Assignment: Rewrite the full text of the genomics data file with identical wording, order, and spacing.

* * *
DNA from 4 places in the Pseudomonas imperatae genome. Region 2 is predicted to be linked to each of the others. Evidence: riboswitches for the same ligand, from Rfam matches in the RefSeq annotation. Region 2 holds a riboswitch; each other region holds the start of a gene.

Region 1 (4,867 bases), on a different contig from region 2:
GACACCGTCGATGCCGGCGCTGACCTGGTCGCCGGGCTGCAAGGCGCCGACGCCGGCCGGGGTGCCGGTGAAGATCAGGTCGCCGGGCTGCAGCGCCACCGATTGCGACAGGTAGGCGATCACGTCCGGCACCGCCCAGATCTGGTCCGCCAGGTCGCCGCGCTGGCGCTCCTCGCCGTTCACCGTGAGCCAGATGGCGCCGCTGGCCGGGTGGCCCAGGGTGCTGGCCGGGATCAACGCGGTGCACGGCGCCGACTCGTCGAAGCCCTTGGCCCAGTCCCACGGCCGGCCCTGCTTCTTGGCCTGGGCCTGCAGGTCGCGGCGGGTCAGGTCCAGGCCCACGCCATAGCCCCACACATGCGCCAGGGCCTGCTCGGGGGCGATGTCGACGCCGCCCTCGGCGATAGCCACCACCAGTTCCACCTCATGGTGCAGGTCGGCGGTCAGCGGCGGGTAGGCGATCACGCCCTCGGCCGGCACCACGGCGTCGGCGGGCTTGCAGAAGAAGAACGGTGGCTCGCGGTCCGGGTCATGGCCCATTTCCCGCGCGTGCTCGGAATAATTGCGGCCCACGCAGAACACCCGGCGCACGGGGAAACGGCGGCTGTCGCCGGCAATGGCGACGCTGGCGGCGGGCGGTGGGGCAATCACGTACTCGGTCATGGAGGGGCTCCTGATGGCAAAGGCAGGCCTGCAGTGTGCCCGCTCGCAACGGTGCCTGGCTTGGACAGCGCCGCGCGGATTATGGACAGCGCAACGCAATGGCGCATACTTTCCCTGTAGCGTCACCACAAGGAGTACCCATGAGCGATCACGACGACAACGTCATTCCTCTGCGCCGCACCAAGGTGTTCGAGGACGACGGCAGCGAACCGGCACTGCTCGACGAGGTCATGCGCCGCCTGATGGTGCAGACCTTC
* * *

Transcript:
DNA from 4 places in the Pseudomonas imperatae genome. Region 2 is predicted to be linked to each of the others. Evidence: riboswitches for the same ligand, from Rfam matches in the RefSeq annotation. Region 2 holds a riboswitch; each other region holds the start of a gene.

Region 1 (4,867 bases), on a different contig from region 2:
GACACCGTCGATGCCGGCGCTGACCTGGTCGCCGGGCTGCAAGGCGCCGACGCCGGCCGGGGTGCCGGTGAAGATCAGGTCGCCGGGCTGCAGCGCCACCGATTGCGACAGGTAGGCGATCACGTCCGGCACCGCCCAGATCTGGTCCGCCAGGTCGCCGCGCTGGCGCTCCTCGCCGTTCACCGTGAGCCAGATGGCGCCGCTGGCCGGGTGGCCCAGGGTGCTGGCCGGGATCAACGCGGTGCACGGCGCCGACTCGTCGAAGCCCTTGGCCCAGTCCCACGGCCGGCCCTGCTTCTTGGCCTGGGCCTGCAGGTCGCGGCGGGTCAGGTCCAGGCCCACGCCATAGCCCCACACATGCGCCAGGGCCTGCTCGGGGGCGATGTCGACGCCGCCCTCGGCGATAGCCACCACCAGTTCCACCTCATGGTGCAGGTCGGCGGTCAGCGGCGGGTAGGCGATCACGCCCTCGGCCGGCACCACGGCGTCGGCGGGCTTGCAGAAGAAGAACGGTGGCTCGCGGTCCGGGTCATGGCCCATTTCCCGCGCGTGCTCGGAATAATTGCGGCCCACGCAGAACACCCGGCGCACGGGGAAACGGCGGCTGTCGCCGGCAATGGCGACGCTGGCGGCGGGCGGTGGGGCAATCACGTACTCGGTCATGGAGGGGCTCCTGATGGCAAAGGCAGGCCTGCAGTGTGCCCGCTCGCAACGGTGCCTGGCTTGGACAGCGCCGCGCGGATTATGGACAGCGCAACGCAATGGCGCATACTTTCCCTGTAGCGTCACCACAAGGAGTACCCATGAGCGATCACGACGACAACGTCATTCCTCTGCGCCGCACCAAGGTGTTCGAGGACGACGGCAGCGAACCGGCACTGCTCGACGAGGTCATGCGCCGCCTGATGGTGCAGACCTTC